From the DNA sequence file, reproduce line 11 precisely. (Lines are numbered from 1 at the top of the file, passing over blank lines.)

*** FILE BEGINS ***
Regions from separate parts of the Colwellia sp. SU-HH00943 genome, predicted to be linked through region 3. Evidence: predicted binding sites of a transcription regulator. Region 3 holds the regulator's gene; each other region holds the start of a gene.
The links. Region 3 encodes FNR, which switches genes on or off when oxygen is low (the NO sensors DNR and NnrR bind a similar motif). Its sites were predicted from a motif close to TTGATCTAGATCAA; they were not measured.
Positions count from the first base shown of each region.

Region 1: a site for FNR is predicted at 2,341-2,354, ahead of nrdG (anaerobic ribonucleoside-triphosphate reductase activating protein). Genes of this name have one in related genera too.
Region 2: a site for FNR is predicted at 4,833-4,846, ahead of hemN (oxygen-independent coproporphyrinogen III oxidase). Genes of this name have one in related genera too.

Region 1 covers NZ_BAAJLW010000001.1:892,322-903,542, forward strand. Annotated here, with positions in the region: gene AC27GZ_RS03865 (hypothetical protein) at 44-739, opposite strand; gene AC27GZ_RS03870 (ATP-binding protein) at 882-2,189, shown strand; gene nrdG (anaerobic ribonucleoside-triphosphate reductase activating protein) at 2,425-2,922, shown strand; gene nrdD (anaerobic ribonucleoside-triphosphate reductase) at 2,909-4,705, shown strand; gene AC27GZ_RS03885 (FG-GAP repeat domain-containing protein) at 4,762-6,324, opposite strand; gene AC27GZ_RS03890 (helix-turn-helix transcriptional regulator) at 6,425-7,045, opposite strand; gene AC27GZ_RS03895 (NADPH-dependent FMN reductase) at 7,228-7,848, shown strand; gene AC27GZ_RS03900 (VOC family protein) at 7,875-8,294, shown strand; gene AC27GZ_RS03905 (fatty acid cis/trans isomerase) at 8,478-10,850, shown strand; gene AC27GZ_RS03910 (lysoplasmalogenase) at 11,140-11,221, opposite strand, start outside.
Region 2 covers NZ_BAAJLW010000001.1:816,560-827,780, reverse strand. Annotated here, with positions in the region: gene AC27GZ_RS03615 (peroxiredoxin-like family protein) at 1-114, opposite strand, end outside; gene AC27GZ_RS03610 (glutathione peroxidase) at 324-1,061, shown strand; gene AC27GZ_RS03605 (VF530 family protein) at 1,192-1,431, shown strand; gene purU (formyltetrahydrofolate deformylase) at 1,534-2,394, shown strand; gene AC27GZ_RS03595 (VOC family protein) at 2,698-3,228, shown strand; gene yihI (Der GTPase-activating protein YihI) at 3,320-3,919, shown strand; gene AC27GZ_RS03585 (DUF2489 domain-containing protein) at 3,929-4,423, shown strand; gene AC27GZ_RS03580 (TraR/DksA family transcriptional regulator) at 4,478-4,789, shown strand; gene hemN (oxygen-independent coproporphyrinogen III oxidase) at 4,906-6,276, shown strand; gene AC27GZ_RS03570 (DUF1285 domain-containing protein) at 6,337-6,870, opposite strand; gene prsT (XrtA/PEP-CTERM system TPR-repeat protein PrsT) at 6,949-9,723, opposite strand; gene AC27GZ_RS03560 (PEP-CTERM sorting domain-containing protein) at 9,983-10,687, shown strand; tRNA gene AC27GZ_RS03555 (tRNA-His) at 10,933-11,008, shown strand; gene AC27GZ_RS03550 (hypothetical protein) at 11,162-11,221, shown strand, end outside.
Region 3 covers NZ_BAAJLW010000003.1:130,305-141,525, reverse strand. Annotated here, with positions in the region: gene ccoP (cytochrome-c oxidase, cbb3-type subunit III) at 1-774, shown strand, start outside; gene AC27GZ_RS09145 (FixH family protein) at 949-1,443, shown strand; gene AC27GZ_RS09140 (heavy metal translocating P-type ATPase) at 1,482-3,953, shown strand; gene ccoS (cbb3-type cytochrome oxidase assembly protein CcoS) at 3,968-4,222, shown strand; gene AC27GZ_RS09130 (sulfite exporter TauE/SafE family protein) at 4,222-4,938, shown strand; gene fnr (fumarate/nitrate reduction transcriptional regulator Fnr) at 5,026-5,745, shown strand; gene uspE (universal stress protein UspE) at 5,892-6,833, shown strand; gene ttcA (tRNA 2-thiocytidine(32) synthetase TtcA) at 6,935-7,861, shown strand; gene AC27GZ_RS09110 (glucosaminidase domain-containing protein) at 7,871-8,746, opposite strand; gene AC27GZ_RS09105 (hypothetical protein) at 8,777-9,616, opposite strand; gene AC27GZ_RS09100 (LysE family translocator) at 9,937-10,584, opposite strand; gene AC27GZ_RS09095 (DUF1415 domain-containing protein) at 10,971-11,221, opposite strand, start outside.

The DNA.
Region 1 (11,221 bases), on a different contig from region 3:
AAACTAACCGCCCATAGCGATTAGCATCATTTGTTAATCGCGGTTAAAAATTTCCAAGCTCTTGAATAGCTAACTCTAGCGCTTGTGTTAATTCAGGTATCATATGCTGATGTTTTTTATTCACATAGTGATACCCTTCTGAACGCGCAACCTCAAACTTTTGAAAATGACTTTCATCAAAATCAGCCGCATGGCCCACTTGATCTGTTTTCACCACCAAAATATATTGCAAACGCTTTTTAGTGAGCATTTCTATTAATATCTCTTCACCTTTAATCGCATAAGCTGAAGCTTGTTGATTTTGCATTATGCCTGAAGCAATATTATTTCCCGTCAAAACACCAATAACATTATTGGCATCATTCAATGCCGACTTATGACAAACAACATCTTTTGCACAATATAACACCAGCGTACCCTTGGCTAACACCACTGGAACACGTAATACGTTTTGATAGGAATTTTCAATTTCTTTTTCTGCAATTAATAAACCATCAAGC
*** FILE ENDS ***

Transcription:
AAACTAACCGCCCATAGCGATTAGCATCATTTGTTAATCGCGGTTAAAAATTTCCAAGCTCTTGAATAGCTAACTCTAGCGCTTGTGTTAATTCAGGTATCATATGCTGATGTTTTTTATTCACATAGTGATACCCTTCTGAACGCGCAACCTCAAACTTTTGAAAATGACTTTCATCAAAATCAGCCGCATGGCCCACTTGATCTGTTTTCACCACCAAAATATATTGCAAACGCTTTTTAGTGAGCATTTCTATTAATATCTCTTCACCTTTAATCGCATAAGCTGAAGCTTGTTGATTTTGCATTATGCCTGAAGCAATATTATTTCCCGTCAAAACACCAATAACATTATTGGCATCATTCAATGCCGACTTATGACAAACAACATCTTTTGCACAATATAACACCAGCGTACCCTTGGCTAACACCACTGGAACACGTAATACGTTTTGATAGGAATTTTCAATTTCTTTTTCTGCAATTAATAAACCATCAAGC